The AMD Phenom II X6 processor series has been long needed and has helped narrow the performance gap between AMD and the Intel Core i7 processors by the release of these new ‘Thuban’ based processors. The addition of the 890FX chipset and even the software updates (AMD Fusion Utility 2.0 for basic
performance tuning and easy profile selection and the new AMD OverDrive
3.2.1 Utility) have made AMD a more well-rounded platform. AMD has spent the past several years becoming the company that had budget friendly platforms, but now they have a solid platform. If you think about it, the AMD 890 chipset series is very robust with features like native SATA III 6Gbps and then you top that off with 6-core processors and an ATI Radeon HD 5800 series graphics card and you have a cutting edge system. AMD has done well with the ‘Leo’ platform and the benchmark results show that.
As we stated in our Intel 980X article, having six physical processing cores creates an amazing user experience when running
multi-threaded applications. The enormous growth of HD media content in
the home is driving the demand for computer systems that have the
horsepower to deliver an enjoyable user experience for the consumer. If
you have ever tried to create a Blu-ray movie or just tried to transcode
some HD movies you know how much time it takes to work on a project and
that can be frustrating for those that do it often. These new six core processors help you improve productivity and can be a drop-in replacement for those with
existing socket AM2+ and AM3 motherboard. According to AMD at the time of launch, they expect there to be over 160 AM2+ and AM3 motherboards with BIOS updates available (where required) to enable support for the Phenom II X6 processors! This is great news as those with older platforms can spend $199 on a processor like the AMD Phenom II X6 1055T and have a 45nm 6-core processor as a drop-in replacement! For those that want more performance the $299 AMD Phenom II X6 1090T is of course the processor to have.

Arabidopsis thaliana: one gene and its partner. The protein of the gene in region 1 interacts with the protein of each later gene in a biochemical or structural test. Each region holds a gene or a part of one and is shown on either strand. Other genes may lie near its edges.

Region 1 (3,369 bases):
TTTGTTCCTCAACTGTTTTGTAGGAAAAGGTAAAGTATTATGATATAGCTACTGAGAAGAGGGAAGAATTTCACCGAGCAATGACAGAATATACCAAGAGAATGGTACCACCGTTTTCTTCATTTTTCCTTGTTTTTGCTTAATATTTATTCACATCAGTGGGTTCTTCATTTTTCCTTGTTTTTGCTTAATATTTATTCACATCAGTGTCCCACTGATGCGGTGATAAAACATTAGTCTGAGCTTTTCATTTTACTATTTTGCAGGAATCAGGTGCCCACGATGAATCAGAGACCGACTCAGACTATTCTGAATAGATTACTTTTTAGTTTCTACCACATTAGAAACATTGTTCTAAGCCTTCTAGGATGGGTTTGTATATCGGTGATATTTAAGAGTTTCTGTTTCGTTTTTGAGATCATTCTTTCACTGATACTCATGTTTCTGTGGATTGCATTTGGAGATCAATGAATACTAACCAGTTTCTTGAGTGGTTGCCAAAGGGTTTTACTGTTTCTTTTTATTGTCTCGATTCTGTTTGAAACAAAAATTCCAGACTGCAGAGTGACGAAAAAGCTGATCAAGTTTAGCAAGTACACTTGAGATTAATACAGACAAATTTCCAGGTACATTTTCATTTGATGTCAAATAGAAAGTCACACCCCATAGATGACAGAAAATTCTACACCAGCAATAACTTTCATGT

Not every testing scenario showed the benefits of having six-cores
and twelve threads, though. For example, in gaming we saw a little
performance boost here and there, but nothing significant at the
resolutions we actually play games on. Crank up the image quality and
the screen resolution and you’ll be limited by the graphics card way
before the flagship processor of either company. The game developers
need to stop porting games over from consoles and walking away from
them! PC users deserve some solid code that takes advantage of 8 or more
threads. It was an eye opener to see some of our gaming benchmarks only
putting our processor under 20% load during testing! While we are on the subject of performance, AMD Turbo CORE technology is also a nice touch as most of the time you
aren’t using your PC for heavy tasks and the clock frequency boost is
nice to have. It’s one of those things that just works and if someone didn’t point it out to you, that you’d never have any idea that it was working. That is how it’s designed to work and it does it rather well.
One of the most impressive areas of the Phenom II X6 is the thermal performance of the processor. AMD has kept the TDP at 125W on these six-core processors and the thermals are impressive. With our XIGMATEK HDT-S1283 CPU cooler we were seeing 24C idle temperatures and 40C load temperatures when running Prime 95 on the AMD Phenom II X6 1090T processor. This is one of the reasons that we were able to take the 1090T up to 4.2GHz on air when overclocking it! With water cooling we’d expect consumers would be able to get these processors stable in the 4.2-4.5GHz range and that would make for one nice desktop processor for the price paid.
UPDATE: TigerDirect is doing a $50 rebate on the AMD Phenom II X6 1090T and 1055T, which is amazing for launch day! You can pick up the 1055T for just $149.99 shipped and the 1090T for $249.99 shipped.
Legit Bottom Line:
The AMD Phenom II X6 processor series makes AMD competitive with Intel once again in the mainstream market!